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20 March 2020, 17:30 | Updated: 8 September 2020, 14:38
Venice is the clearest it has been in 60 years, and dolphins have been spotted down in southern Italy, swimming in clearer water. Every cloud...
The canals in Venice are clearer than they have been for a long time, due to lockdown measures taken in the face of coronavirus.
As countries and their governments are urging their populations more and more to ‘self-isolate’ and stop all non-essential travel abroad, tourist “honey traps” including Venice are seeing hardly any visitors.
And so, in Venice’s case, there is less need for transportation of any kind to be running, and the canals with less boats are coming up clean, clear and beautiful.
“The water now looks clearer because there is less traffic on the canals, allowing the sediment to stay at the bottom,” a spokesperson for the Venice mayoral office told CNN.
He continued: “It’s because there is less boat traffic that usually brings sediment to the top of the water’s surface.”
So the water itself isn’t necessarily in any better condition or cleaner, but is less churned up. And its clarity seems to be attracting more creatures than usual. Swans and fish have even been spotted paddling and swimming around.
“Venice hasn’t seen clear canal water in a very long time,” Gianluca De Santis says in a Twitter post. “Nature just hit the reset button on us.”
People have taken to the Venezia Pulita (‘Clean Venice’) Facebook Group to share photos and videos highlighting and celebrating the development.
😳 😳 😳 #venice— Aurel Boriçi (@AurelBoriciBT) March 18, 2020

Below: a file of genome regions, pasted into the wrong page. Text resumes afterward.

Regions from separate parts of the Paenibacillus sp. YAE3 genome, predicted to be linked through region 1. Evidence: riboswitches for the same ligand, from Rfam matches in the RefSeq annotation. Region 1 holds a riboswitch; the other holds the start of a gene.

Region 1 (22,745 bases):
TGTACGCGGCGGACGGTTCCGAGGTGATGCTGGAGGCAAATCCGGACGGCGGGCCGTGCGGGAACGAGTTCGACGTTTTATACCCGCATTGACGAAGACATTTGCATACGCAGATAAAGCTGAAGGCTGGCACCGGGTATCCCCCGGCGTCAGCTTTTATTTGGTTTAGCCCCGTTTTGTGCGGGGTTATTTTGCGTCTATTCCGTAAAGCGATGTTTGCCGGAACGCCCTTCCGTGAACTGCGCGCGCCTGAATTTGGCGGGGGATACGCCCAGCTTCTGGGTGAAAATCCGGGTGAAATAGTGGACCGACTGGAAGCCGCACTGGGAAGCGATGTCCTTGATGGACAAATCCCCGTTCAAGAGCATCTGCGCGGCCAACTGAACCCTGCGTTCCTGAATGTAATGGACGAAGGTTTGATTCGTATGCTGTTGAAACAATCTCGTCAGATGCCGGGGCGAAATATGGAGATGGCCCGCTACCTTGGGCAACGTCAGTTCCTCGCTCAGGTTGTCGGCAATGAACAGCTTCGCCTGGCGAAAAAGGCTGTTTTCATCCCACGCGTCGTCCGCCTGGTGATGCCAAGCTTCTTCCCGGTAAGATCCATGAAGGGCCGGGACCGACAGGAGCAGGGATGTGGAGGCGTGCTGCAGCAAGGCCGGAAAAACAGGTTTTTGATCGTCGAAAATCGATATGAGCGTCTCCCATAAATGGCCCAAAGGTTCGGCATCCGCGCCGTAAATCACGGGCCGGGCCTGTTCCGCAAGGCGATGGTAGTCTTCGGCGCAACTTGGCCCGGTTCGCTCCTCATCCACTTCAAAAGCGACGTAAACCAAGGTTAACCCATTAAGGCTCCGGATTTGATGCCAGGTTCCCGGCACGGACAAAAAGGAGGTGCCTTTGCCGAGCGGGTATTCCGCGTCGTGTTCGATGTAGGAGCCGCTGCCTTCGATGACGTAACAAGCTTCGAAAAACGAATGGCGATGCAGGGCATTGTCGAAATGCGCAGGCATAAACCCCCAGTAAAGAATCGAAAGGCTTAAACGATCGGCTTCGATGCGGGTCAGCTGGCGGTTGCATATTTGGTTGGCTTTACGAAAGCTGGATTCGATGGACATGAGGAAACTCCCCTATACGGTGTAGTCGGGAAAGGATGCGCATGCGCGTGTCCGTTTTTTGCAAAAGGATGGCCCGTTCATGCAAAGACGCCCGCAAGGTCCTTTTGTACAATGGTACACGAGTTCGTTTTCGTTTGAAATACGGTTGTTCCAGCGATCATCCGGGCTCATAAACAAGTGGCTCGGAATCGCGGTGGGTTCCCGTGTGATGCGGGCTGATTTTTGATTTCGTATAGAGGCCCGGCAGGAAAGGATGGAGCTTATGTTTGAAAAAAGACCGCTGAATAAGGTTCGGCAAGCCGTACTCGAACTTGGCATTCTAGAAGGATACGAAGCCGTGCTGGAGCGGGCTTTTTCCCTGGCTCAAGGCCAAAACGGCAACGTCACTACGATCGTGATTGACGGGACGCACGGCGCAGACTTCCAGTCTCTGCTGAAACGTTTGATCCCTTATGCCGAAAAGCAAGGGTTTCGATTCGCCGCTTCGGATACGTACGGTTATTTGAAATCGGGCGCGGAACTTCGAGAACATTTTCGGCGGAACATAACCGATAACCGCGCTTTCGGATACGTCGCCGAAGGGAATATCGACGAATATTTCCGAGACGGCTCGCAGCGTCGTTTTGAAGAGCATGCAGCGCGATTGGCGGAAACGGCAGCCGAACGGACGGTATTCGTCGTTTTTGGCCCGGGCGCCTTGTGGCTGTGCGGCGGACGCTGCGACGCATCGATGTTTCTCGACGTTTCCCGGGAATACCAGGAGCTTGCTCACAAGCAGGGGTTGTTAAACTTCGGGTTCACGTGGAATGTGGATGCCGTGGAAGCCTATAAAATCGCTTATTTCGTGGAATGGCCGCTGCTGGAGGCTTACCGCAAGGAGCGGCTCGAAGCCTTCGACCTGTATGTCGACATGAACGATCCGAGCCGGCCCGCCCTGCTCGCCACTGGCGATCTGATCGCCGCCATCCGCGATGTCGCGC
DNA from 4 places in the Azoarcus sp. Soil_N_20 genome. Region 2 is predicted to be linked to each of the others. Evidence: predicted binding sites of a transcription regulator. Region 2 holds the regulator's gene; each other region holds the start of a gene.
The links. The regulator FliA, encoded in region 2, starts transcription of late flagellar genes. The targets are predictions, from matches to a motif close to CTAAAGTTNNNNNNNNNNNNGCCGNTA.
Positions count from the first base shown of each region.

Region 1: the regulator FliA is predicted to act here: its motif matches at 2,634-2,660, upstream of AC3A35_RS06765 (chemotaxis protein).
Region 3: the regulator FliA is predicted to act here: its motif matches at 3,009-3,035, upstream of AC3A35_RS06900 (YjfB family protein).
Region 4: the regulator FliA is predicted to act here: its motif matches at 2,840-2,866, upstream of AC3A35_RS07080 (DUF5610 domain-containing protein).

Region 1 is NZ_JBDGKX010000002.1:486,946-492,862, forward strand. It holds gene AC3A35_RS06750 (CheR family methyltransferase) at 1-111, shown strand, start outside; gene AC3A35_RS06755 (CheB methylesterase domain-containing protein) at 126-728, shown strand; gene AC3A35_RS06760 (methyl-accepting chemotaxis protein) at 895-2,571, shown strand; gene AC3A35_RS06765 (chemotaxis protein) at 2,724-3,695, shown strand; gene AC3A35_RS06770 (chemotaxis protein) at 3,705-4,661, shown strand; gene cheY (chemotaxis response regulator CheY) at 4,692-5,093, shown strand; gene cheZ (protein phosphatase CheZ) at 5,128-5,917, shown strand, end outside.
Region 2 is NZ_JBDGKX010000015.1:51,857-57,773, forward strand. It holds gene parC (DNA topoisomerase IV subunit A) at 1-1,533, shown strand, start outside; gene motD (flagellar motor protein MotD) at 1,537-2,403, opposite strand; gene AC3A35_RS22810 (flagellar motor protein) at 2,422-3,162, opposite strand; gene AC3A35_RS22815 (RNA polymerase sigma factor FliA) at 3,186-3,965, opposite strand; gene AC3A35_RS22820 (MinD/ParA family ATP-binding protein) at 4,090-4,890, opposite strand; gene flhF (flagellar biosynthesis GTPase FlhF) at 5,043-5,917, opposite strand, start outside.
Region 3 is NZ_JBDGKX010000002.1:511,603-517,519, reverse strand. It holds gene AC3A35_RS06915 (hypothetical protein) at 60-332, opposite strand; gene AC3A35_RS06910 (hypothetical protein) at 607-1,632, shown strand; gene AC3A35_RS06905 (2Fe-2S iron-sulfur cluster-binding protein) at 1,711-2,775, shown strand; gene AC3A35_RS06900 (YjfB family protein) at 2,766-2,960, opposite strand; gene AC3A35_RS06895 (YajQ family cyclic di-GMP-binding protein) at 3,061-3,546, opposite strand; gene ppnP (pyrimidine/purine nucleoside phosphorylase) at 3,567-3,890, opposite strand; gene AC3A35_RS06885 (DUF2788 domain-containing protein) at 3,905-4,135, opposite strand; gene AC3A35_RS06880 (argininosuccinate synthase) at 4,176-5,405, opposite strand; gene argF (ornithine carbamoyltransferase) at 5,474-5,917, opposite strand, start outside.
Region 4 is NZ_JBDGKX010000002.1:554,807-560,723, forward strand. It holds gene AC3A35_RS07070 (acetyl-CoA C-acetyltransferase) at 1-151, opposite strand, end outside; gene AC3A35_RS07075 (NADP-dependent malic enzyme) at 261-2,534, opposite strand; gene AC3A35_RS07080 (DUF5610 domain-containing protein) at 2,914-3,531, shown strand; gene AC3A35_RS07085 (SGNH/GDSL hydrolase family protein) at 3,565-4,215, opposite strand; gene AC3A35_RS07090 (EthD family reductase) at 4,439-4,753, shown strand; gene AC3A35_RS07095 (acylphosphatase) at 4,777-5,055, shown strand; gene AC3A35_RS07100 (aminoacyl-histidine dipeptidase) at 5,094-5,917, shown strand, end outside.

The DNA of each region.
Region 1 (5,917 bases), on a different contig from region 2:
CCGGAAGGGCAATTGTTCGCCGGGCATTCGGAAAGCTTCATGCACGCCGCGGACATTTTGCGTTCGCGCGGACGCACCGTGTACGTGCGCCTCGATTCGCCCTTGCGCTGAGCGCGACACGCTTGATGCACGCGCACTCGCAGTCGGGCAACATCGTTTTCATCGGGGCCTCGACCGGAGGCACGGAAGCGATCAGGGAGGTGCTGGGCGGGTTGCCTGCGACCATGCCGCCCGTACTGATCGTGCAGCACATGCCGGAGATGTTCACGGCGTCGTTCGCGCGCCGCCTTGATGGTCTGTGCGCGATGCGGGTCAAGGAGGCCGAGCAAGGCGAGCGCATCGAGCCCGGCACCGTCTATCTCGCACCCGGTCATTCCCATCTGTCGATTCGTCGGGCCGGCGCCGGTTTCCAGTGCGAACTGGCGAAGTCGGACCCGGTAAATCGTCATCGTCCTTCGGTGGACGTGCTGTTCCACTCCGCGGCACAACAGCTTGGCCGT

An unexpected side effect of the pandemic: 💧Water's flowing through the canals of Venice is clear for the first time in forever.
🐟 🦢 The fish are visible, the swans returned pic.twitter.com/crWf4kdZ1M
Down in Cagliari’s port, in Sardinia, dolphins have even been spotted swimming around.
Boars in the middle of my hometown, dolphins in the port of Cagliari, ducks in the fountains in Rome, Venice canals have now clean water full of fishes. Air pollution dropped. Nature is reclaiming its spaces during quarantine in Italy. #COVID19 #COVIDー19 pic.twitter.com/dr6QILfF9V— Francesco Delrio (@Cosodelirante) March 15, 2020
While the actual quality of the water in Venice isn’t better per se, the mayor’s spokesperson did point out to CNN that “The air is less polluted since there are fewer vaporetti and boat traffic than usual because of the restricted movement of residents.”
So while we’re all having a tough time adjusting to self-isolation measures, let’s take a moment to acknowledge the small silver lining and celebrate Mother Nature’s short breath of fresh air, unimpeded by our incessant global travel.